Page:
This week's garment worker clashes in Cambodia were caused by internal frictions rather than wage demands, a local manufacturing body told just-style.

Around 100 policemen armed with electric batons and riot shields clashed with some 3,000 - mostly female - workers who were on strike against the suspension of a local union official working at their factory.

Ken Loo, Secretary General of Garment Manufacturer's Association in Cambodia (GMAC) said there was no relation between the local Free Trade Union’s threat of national strike and the strike at the Malaysian-owned factory, in the Cambodian capital, Phnom Penh, yesterday (27 July).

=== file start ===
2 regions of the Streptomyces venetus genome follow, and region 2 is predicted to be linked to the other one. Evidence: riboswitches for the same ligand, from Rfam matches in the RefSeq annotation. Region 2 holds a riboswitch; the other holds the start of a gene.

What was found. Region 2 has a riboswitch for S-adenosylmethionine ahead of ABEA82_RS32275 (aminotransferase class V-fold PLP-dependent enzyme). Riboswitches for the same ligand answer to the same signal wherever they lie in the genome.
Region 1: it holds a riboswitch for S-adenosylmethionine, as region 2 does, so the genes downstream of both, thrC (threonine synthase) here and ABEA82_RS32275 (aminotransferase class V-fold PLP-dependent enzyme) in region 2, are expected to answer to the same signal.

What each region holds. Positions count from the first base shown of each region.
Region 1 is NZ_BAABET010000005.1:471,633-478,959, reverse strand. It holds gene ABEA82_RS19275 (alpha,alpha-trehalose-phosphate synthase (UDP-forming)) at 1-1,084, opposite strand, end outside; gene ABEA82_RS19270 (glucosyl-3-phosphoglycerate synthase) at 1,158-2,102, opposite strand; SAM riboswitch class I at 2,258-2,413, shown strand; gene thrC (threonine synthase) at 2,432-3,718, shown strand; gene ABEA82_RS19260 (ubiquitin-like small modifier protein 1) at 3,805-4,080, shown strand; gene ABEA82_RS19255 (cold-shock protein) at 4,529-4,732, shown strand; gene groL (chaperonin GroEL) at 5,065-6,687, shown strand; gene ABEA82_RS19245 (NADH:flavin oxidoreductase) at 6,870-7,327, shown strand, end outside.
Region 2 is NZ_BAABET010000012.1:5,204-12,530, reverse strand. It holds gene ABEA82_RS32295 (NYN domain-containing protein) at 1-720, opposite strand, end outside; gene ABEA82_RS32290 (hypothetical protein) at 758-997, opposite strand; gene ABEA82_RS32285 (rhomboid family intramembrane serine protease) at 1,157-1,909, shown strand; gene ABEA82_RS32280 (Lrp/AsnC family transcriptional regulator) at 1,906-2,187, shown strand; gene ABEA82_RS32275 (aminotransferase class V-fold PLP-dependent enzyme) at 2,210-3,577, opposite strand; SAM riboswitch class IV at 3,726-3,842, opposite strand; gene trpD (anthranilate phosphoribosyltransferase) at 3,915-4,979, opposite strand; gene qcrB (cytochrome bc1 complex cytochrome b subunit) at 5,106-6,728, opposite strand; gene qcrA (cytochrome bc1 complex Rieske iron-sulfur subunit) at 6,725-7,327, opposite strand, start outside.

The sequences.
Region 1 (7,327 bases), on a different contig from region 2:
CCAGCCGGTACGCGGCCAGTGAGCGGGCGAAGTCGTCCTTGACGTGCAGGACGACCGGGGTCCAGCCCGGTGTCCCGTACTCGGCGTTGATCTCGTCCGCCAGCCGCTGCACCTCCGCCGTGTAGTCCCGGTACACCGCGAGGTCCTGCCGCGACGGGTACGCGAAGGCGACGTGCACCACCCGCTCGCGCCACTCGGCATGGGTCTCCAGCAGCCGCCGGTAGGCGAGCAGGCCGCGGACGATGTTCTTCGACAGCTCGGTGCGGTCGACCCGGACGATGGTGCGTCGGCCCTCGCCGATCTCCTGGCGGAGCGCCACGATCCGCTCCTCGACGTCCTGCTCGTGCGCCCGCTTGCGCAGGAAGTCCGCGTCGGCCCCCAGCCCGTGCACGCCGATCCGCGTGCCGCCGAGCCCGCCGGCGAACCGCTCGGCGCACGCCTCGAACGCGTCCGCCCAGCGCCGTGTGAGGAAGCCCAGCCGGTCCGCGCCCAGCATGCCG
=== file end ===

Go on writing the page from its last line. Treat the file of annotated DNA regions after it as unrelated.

"This strike is totally unrelated to the minimum wage issue," he said. "It is a dispute within the factory."

A union official named Mon Chana was dismissed for unknown reasons. Nine workers were initially reported injured in the clashes but this remains unconfirmed.

"About the workers being injured, I do not have confirmation as to whether workers were actually injured or not," Ken Loon added.

The Cambodian factory, called PCCS Garments Ltd, a subsidiary of PCCS Group Berhad (PGB) in Malaysia, produces apparel products for Western brands including Adidas, Gap, Puma and Benetton.